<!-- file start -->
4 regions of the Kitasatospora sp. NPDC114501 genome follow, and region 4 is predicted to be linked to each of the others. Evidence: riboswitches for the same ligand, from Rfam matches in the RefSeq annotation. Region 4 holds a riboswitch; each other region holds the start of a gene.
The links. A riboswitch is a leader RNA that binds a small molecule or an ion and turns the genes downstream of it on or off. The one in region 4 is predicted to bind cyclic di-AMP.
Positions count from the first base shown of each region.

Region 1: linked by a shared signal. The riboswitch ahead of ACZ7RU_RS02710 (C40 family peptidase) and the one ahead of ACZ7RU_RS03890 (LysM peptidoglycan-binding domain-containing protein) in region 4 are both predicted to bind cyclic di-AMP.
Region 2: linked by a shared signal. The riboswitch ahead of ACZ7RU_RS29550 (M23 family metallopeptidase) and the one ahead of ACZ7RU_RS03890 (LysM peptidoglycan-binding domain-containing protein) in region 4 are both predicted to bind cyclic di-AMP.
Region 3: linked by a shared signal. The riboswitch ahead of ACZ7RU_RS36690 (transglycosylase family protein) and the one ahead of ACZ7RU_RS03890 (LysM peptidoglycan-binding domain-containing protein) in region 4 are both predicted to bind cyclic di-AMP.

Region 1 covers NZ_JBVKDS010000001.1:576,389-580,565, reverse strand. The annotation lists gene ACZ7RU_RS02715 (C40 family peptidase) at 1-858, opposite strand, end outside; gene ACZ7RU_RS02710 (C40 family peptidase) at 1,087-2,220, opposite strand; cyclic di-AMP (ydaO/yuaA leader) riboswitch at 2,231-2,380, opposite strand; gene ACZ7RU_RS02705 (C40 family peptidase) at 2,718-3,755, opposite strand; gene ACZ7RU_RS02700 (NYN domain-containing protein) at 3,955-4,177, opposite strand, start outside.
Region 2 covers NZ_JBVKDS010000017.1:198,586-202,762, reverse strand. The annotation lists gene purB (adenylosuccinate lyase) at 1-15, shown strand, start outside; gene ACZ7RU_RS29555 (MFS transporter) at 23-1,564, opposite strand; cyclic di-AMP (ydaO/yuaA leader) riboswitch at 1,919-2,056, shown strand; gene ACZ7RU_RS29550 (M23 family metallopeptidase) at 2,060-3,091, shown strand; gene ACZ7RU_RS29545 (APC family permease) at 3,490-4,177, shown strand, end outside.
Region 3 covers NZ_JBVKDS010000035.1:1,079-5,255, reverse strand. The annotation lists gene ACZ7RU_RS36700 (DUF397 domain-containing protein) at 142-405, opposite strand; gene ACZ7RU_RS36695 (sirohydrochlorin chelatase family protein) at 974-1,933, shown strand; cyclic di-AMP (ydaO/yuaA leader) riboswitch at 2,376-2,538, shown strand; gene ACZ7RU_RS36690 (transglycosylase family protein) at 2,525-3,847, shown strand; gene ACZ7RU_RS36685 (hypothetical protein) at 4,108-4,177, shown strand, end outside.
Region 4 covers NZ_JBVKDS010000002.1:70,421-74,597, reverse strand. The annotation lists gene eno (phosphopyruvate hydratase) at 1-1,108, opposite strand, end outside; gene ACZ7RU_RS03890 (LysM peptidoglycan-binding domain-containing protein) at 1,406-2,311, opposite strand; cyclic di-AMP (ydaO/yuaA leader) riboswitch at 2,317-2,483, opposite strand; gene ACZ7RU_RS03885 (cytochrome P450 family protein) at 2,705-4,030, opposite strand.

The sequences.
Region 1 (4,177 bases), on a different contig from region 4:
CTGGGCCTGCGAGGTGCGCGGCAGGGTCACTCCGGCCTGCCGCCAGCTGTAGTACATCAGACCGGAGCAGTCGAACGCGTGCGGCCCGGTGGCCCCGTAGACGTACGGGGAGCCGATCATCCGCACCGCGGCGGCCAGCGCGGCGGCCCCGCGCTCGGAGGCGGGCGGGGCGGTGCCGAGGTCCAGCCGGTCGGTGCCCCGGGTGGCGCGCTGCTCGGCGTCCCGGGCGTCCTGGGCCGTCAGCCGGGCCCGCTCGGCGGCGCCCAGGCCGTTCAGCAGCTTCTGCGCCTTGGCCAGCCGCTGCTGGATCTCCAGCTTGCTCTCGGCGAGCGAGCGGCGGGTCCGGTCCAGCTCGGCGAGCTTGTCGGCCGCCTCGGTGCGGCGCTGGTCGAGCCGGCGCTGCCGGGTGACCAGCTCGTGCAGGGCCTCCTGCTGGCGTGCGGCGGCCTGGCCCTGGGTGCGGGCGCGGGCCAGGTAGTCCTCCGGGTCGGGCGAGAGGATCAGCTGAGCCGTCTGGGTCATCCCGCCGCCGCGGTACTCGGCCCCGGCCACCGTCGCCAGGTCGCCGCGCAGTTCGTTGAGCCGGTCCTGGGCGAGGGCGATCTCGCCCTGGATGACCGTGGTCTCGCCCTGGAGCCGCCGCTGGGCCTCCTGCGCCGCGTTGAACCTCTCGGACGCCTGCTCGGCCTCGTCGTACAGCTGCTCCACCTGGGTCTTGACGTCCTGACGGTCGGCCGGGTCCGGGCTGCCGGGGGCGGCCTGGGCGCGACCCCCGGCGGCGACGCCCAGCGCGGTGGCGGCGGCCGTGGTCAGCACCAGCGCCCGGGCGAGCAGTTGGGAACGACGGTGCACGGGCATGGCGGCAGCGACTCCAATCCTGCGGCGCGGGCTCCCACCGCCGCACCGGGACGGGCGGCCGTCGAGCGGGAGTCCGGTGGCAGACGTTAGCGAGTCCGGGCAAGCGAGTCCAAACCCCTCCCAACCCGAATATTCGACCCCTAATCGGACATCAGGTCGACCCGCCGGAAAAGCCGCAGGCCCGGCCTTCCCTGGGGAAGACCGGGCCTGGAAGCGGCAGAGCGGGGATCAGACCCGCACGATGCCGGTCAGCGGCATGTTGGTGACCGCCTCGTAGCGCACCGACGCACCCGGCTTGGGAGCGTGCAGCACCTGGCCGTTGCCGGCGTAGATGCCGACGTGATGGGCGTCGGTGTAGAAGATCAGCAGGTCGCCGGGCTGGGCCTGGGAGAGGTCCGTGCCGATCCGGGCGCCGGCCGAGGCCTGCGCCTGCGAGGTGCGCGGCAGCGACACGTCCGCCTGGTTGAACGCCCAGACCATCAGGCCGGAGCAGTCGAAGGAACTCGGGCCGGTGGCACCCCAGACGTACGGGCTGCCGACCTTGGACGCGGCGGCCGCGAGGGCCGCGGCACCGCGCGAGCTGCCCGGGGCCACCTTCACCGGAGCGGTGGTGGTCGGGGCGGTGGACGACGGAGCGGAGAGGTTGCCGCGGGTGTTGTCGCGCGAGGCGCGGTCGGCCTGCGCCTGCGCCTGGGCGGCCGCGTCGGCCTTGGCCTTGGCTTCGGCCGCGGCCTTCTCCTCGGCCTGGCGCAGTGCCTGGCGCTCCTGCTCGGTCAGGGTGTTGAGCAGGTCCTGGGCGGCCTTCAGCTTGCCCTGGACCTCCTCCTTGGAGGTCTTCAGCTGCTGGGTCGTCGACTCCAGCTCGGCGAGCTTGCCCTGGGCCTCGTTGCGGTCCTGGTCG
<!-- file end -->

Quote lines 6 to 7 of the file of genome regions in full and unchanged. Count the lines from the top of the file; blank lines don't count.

Region 3: linked by a shared signal. The riboswitch ahead of ACZ7RU_RS36690 (transglycosylase family protein) and the one ahead of ACZ7RU_RS03890 (LysM peptidoglycan-binding domain-containing protein) in region 4 are both predicted to bind cyclic di-AMP.

Region 1 covers NZ_JBVKDS010000001.1:576,389-580,565, reverse strand. The annotation lists gene ACZ7RU_RS02715 (C40 family peptidase) at 1-858, opposite strand, end outside; gene ACZ7RU_RS02710 (C40 family peptidase) at 1,087-2,220, opposite strand; cyclic di-AMP (ydaO/yuaA leader) riboswitch at 2,231-2,380, opposite strand; gene ACZ7RU_RS02705 (C40 family peptidase) at 2,718-3,755, opposite strand; gene ACZ7RU_RS02700 (NYN domain-containing protein) at 3,955-4,177, opposite strand, start outside.